Considering a tax preparer this year?

Before you pay someone to do your taxes for you here’s some federal income tax advice to remember before you pull the trigger.

  • Complaints about tax preparers were up 80% in five years. This includes complaints for things like late filing, missing W-2s, base inaccuracies, or completely missing or lost filings. The solution is to get help with your filing from a service like RapidTax. You get 24-hour help if you’ve any questions, and you know for a fact that it was sent in on time.

  • On average, “tax preparers” at tax return offices make more mistakes, and costlier ones, than the average taxpayer. The IRS says that 56% of professionally prepared returns had “significant errors” compared to 47% of those filed by the taxpayer. Think about it: these tax organizations like H&R Block have to hire gobs of seasonal employees. The person doing your return likely has no idea who you are, and therefore, no real obligation to make sure he gets it right. He’s there to slip under the radar, take a long lunch, and cash a paycheck, not double-check your above the line deductions.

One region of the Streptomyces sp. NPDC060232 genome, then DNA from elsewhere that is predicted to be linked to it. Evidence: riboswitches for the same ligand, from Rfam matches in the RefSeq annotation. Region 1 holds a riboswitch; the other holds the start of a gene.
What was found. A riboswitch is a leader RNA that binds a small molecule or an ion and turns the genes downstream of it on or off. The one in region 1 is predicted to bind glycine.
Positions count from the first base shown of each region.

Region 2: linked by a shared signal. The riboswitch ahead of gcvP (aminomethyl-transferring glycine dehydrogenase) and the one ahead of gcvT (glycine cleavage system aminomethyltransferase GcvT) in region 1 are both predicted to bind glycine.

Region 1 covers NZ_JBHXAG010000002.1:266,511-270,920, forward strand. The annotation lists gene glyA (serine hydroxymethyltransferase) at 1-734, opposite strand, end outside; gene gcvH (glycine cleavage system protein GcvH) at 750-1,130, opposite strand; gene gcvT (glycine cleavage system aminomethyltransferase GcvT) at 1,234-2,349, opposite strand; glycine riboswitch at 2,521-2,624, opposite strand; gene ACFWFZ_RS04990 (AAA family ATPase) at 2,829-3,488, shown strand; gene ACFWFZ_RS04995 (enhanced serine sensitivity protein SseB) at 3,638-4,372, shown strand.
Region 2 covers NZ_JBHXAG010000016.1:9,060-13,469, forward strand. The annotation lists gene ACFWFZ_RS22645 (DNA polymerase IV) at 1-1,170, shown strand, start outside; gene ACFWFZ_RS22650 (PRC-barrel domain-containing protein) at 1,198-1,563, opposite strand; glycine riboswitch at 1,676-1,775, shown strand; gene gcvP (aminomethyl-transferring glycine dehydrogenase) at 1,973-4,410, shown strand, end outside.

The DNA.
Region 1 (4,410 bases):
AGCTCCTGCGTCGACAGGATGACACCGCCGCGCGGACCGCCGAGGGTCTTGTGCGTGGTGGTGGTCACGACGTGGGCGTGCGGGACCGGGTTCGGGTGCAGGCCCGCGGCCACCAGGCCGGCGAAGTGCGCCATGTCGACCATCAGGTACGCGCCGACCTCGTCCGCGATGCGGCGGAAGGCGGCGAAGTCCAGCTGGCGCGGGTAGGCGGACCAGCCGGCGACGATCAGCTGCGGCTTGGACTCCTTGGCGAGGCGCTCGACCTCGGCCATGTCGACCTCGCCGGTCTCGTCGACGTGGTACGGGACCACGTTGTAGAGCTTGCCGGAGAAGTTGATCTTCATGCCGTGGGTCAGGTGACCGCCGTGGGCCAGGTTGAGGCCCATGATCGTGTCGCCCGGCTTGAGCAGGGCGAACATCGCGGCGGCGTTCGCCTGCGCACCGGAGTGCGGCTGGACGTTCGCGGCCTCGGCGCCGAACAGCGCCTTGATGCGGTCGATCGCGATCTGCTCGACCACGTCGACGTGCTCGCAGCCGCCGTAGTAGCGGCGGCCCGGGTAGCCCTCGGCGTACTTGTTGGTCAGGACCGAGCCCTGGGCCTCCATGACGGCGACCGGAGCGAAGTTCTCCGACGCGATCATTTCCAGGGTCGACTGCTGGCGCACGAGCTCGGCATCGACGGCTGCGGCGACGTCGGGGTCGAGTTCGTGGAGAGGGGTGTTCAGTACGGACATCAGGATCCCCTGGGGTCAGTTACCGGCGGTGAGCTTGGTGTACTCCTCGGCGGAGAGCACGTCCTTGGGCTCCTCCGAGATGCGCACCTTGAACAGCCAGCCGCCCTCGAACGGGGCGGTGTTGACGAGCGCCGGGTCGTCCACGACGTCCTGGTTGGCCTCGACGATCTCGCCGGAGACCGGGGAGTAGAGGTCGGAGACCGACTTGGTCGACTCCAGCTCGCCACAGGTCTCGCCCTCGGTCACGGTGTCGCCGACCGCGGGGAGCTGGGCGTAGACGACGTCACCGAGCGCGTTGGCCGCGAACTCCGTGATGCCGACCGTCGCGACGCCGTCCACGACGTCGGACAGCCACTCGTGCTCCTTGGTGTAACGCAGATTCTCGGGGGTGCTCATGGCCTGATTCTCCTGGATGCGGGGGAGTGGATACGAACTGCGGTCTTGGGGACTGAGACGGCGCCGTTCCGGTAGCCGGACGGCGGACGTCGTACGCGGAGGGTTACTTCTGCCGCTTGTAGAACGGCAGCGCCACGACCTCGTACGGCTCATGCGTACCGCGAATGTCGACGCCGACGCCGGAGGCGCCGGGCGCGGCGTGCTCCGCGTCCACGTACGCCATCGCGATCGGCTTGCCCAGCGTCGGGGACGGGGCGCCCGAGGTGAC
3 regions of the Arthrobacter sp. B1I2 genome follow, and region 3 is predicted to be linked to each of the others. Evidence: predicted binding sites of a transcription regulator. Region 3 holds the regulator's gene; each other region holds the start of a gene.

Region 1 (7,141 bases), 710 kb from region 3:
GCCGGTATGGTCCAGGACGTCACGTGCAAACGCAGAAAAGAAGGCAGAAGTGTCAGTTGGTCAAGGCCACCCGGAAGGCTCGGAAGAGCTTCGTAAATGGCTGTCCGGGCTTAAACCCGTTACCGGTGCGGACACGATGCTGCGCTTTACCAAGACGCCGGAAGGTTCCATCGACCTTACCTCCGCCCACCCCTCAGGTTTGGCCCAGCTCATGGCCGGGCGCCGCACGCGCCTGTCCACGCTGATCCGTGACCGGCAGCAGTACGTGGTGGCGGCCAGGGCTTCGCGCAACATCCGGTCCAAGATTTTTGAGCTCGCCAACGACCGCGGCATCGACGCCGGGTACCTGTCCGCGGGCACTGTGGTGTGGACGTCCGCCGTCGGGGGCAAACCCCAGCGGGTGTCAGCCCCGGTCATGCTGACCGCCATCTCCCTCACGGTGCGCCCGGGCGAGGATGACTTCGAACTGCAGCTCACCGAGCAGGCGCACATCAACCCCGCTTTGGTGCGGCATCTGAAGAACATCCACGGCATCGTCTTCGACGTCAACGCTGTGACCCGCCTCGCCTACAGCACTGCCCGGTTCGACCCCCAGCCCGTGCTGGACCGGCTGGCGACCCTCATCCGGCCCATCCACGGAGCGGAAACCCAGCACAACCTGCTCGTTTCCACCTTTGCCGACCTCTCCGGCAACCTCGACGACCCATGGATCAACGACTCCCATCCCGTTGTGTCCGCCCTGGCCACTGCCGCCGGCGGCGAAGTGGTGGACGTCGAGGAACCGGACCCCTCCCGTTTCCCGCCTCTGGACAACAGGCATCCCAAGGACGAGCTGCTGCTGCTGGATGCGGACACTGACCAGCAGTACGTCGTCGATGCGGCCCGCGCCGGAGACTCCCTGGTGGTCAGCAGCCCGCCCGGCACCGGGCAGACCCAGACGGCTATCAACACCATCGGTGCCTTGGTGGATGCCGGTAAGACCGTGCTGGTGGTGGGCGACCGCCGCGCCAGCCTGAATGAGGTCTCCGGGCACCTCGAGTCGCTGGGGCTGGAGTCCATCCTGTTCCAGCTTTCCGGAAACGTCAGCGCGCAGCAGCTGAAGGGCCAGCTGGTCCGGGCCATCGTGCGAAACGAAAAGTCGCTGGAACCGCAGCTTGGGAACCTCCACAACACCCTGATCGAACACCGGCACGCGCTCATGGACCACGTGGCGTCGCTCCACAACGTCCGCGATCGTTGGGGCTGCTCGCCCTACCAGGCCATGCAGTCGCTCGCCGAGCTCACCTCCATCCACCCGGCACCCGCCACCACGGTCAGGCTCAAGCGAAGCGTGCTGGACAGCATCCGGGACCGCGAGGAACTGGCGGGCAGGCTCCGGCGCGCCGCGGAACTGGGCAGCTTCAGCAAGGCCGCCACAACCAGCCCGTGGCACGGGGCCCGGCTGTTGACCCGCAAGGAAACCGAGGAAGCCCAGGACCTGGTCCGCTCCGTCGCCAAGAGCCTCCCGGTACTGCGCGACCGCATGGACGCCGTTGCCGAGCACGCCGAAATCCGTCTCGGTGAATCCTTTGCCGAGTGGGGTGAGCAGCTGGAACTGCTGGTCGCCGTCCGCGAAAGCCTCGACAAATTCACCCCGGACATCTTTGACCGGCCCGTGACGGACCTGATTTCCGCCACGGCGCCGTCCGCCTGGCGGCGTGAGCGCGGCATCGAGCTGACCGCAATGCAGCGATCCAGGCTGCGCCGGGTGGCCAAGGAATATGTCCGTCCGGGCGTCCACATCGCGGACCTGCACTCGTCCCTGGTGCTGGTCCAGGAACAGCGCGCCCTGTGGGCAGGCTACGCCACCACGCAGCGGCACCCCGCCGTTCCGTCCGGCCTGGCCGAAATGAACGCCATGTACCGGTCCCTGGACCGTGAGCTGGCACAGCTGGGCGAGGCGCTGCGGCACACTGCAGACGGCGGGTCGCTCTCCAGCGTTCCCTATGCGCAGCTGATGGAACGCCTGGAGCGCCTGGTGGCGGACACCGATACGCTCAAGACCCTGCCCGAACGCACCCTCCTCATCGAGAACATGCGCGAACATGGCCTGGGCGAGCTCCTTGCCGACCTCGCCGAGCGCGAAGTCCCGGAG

• Any jerk off the street can call himself a “tax preparer.” And the scary thing is, he’d be right; unless you’re ponying up for a CPA, there’s no universal standard for qualification. In fact, only Oregon and California have any kind of system in place to determine whether or not the person filing your taxes is a complete fraud. There’s no way to know if the person you’re shelling out cash for is any more qualified than you are to file your return.
  • It’s possibly too late to get the attention of a legitimate tax professional. Between February and April, “’you’re not going to get good service,’ says Frank Degan, and enrolled agent in Setauket, NY. ‘In the fall, tax preparers will give you their full attention.’” If you dive into the tax preparation waters now, you’ll likely end up in the kiddie pool with the unlicensed, uncaring, minimum-wage seasonal employees.
  • Many accountants use tax preparation websites like RapidTax to file claims. No big deal if you simply don’t want to spend the hour or so to input numbers into fields. But if you’re expecting some kind of time-intensive numbers-crunching from your accountant, it’s quite possible he’s taking it easy, using a site like RapidTax. And he’s getting paid $50 an hour to do it.
  • Outsourcing is a big business. Your accountant isn’t obligated to tell you if he hires someone halfway across the country to complete your return. In fact, he could take your (and your neighbors’) return and hand them off to the local tax preparation chain. The only thing he’s likely saving you is a trip to H&R Block.

SmartMoney has more info on the dangers of using a tax return office and how to avoid them.

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